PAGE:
If there was one major downside with the movie it’s that while I do appreciate that writer Zach Dean (making his debut) didn’t resort to doing flashbacks and kept the story itself lean, there was a bit too much introspection and self-awareness going on to which the characters often tell their shortcomings, this is especially apparent in one scene between Jay and Liza as she recounts her traumatic childhood revealing she is indeed damaged goods. I think scenes like that and others could’ve been handled a bit better, though this is a minor quibble in an otherwise tight story.
Deadfall was helmed by Austrian-born director Stefan Ruzowitzky whose previous works included the German horror-thriller, Anatomy and its sequel, Anatomy 2. Here he keeps the film going at a brisk but effective pace taking the viewer’s to that inevitable finale where the obvious secret will be revealed (that Liza, now in love, has brought her killer brother into the family’s lives) and an ending which, again, could be seen a few miles away, albeit it’s still effective.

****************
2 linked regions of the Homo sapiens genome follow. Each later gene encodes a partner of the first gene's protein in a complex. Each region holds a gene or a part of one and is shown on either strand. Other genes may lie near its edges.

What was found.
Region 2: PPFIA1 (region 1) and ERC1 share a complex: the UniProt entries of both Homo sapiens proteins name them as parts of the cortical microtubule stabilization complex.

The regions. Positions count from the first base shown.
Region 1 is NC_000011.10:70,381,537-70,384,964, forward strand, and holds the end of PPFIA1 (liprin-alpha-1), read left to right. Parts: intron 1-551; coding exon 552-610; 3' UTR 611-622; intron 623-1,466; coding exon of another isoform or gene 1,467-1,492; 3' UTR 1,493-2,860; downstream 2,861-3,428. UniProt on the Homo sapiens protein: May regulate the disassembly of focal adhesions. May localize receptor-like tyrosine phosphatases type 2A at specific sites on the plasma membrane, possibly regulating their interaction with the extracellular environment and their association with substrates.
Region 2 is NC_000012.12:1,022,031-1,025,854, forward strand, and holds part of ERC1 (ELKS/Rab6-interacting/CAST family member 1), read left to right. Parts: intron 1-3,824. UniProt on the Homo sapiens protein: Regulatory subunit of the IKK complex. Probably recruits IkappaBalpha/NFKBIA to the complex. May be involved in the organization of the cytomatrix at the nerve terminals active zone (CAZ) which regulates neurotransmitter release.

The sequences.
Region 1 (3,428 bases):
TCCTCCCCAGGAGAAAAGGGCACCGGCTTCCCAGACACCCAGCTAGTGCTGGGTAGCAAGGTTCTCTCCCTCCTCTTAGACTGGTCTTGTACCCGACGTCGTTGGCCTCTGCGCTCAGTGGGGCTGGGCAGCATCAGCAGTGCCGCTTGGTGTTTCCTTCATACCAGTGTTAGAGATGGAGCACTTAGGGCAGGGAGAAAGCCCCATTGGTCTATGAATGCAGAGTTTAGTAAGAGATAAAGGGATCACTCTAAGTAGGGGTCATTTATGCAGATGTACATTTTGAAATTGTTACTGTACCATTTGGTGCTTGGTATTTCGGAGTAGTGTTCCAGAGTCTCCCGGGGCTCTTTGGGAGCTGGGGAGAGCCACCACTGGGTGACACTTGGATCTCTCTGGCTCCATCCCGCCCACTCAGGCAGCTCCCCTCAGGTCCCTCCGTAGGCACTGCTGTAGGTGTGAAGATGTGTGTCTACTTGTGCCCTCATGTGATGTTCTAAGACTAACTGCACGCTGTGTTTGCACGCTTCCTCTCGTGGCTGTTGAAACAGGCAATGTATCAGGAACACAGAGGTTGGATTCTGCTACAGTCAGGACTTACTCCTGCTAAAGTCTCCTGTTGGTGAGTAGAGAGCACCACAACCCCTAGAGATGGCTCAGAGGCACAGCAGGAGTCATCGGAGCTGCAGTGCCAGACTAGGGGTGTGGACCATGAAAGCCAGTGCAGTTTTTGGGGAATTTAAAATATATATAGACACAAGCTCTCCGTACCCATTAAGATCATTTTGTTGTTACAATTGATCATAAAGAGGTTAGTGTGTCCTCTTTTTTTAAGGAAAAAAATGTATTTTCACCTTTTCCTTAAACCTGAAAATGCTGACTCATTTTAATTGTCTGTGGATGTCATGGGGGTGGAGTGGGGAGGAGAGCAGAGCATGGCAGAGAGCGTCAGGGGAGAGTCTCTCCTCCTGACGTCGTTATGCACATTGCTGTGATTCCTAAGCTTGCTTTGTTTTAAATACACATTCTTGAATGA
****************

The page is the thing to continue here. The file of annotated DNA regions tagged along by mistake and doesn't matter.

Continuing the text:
In the end, Deadfall is not a profound movie, just an efficient thriller that will fill 90-minutes with modest satisfaction. The performances are mostly well done, save for Treat Williams, although not sure if anyone could’ve done better with that loathsome character, and the story as predictable as it may have been, will manage to keep your attention until the end.
SPECIAL FEATURES – 2.25/5
Snow & Western (2:42; HD) and Family (2:48; HD) serve as short promos for the film with interviews with the cast chatting about working in such a cold environment.
Production Interviews (9:44; HD) – This is a collection of interviews with Eric Bana, Olivia Wilde and Director Stefan Ruzowitzy discussing characters and the story.
Extended Interview with Stefan Ruzowitzky (10:34; HD) – Not sure why this wasn’t just included with the production interviews, but if you want to know more about how the film was made, then I suppose this is worth watching.
Behind the Scenes Footage (8:09; HD) is more or less some fly-on-the-wall material seeing how some scenes were shot and just how challenging the conditions were. I actually find these kinds of featurettes more interesting than the cut-and-paste stuff with the interviews.